Wednesday, July 29, 2009
Tuesday, July 28, 2009
Monday, July 27, 2009
Sunday, July 26, 2009
Tuesday, July 21, 2009
It was wonderful to be back on North American soil on Sunday. Despite the late arrival of our flight into Washington, DC, we had no problems with the customs/immigration process and still had a couple hours before our connecting flight to NYC. My mom and dad picked us up at the airport and drove us back to their house. Desalegn's first experience with the car seat was not especially delightful -- but don't worry...we have made progress with time!
Ethan and Abby arrived there from a playdate shortly after we got home, and their squeezes and excited voices were especially refreshing. We missed them so much! They shared about all their adventures and the things they learned on the farm with Pappy and Gramma. Ethan took the lead in reaching out to "little brother," gently taking his hand and walking him around the yard. Soon, all three kids were running and laughing and enjoying each other.
After a special family night together, we hit the road toward Quebec, finally making it home around 7pm last night. Today has been full of phone calls (informing proper authorities of a two-year-old addition to your family can take a lot of work), fun, new discoveries, re-orienting ourselves to this house and each other, laughter, and wonder. There is also a lingering sadness, the weighty reality that things are not as we had planned and hoped...that another brother still waits to be home.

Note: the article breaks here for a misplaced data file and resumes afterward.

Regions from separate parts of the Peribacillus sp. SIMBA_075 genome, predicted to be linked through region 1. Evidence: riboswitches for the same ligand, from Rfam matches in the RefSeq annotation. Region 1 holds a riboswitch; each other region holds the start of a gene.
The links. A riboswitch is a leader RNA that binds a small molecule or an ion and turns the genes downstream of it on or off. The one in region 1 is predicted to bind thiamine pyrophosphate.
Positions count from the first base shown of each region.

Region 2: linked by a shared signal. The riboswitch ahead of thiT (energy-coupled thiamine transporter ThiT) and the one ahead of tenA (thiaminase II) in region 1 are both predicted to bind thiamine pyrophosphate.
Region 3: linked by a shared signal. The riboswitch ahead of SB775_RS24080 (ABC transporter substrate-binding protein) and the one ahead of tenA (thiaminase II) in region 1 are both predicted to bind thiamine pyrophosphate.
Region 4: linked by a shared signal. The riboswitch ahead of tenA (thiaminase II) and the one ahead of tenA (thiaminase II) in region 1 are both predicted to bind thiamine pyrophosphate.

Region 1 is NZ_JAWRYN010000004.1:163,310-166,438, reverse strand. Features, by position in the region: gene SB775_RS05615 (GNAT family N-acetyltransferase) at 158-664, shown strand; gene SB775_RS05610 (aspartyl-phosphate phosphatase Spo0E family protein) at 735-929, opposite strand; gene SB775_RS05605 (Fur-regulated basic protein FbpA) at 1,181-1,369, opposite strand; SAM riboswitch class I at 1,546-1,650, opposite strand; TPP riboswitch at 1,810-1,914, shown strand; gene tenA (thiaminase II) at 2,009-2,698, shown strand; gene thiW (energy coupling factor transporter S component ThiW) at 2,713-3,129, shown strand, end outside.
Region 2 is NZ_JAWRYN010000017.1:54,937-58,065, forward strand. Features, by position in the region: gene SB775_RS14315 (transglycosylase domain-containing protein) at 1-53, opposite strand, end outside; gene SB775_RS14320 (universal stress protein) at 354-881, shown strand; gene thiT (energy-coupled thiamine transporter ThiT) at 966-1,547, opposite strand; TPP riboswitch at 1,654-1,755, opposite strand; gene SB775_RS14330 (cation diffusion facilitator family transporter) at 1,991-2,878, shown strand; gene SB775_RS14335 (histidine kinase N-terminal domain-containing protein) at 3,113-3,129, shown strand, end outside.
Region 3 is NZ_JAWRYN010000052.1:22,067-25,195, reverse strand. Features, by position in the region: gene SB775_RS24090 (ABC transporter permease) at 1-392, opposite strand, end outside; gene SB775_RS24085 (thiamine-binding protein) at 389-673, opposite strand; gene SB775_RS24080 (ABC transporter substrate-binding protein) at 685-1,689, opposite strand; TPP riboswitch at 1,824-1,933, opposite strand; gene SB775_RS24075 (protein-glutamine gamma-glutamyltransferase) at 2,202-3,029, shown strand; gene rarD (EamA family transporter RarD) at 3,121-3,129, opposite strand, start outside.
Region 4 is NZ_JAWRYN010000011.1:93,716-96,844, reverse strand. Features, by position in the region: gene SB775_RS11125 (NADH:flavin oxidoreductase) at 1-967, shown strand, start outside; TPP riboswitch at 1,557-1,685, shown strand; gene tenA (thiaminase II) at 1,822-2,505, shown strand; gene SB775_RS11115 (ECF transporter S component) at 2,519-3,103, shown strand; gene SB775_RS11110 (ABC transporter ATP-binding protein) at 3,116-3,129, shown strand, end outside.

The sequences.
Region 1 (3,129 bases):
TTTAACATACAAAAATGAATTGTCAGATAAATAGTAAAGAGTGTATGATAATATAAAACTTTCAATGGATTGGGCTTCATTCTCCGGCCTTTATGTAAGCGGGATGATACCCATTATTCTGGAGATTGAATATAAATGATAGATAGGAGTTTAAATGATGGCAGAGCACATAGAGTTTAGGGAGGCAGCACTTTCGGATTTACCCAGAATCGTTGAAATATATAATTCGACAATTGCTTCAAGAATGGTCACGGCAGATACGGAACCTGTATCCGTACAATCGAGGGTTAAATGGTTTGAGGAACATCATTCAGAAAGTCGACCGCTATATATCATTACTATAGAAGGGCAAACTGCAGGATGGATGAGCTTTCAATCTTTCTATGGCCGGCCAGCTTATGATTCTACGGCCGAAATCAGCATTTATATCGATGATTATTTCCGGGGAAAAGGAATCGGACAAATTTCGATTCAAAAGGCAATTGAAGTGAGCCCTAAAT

Perhaps because we had been preparing to bring home siblings, this adjustment we are experiencing now has almost seemed too easy! Jadon Desalegn is mostly a very joyful boy. He has been learning things quickly (like asking to be excused from the table and then following Ethan and Abby to put his plate in the sink!) And -- after much terrible screaming before bed last night and his nap today -- he didn't make even a peep when all three kids were tucked in tonight! We have tried to be very consistent with our boundaries, not making exceptions for the "new kid," and this seems to be very positive for all the kids.
We ask that you continue to keep us in your prayers as we continue to work through the processes of bringing home Abu and establishing a "new normal" in the Tapper household.
Saturday, July 18, 2009
Thursday, July 16, 2009
Tuesday, July 14, 2009
Monday, July 13, 2009
How do you describe the last couple days? What words can I share to convey our experiences, our emotions, our thoughts here?
Today we met our boys. This has certainly been the highlight of the trip. Watching Abu and Desalegn walk down the steps of the transition home into our arms was a moment we will never forget. Abu came to me for a hug, but it was clear that the true object of his desire was his "papa." Joy radiated from his face as he hugged his father, slung a possessive arm over Mike's shoulders while friends snapped pictures, walked hand in hand over to a grassy area, played silly games together with his sandals straps, giggled with glee from atop Mike's shoulders , proudly proclaimed "Look, papa!" to his roommates (who were supposed to be settling down for a nap!). It is obvious that this boy is in love with his dad.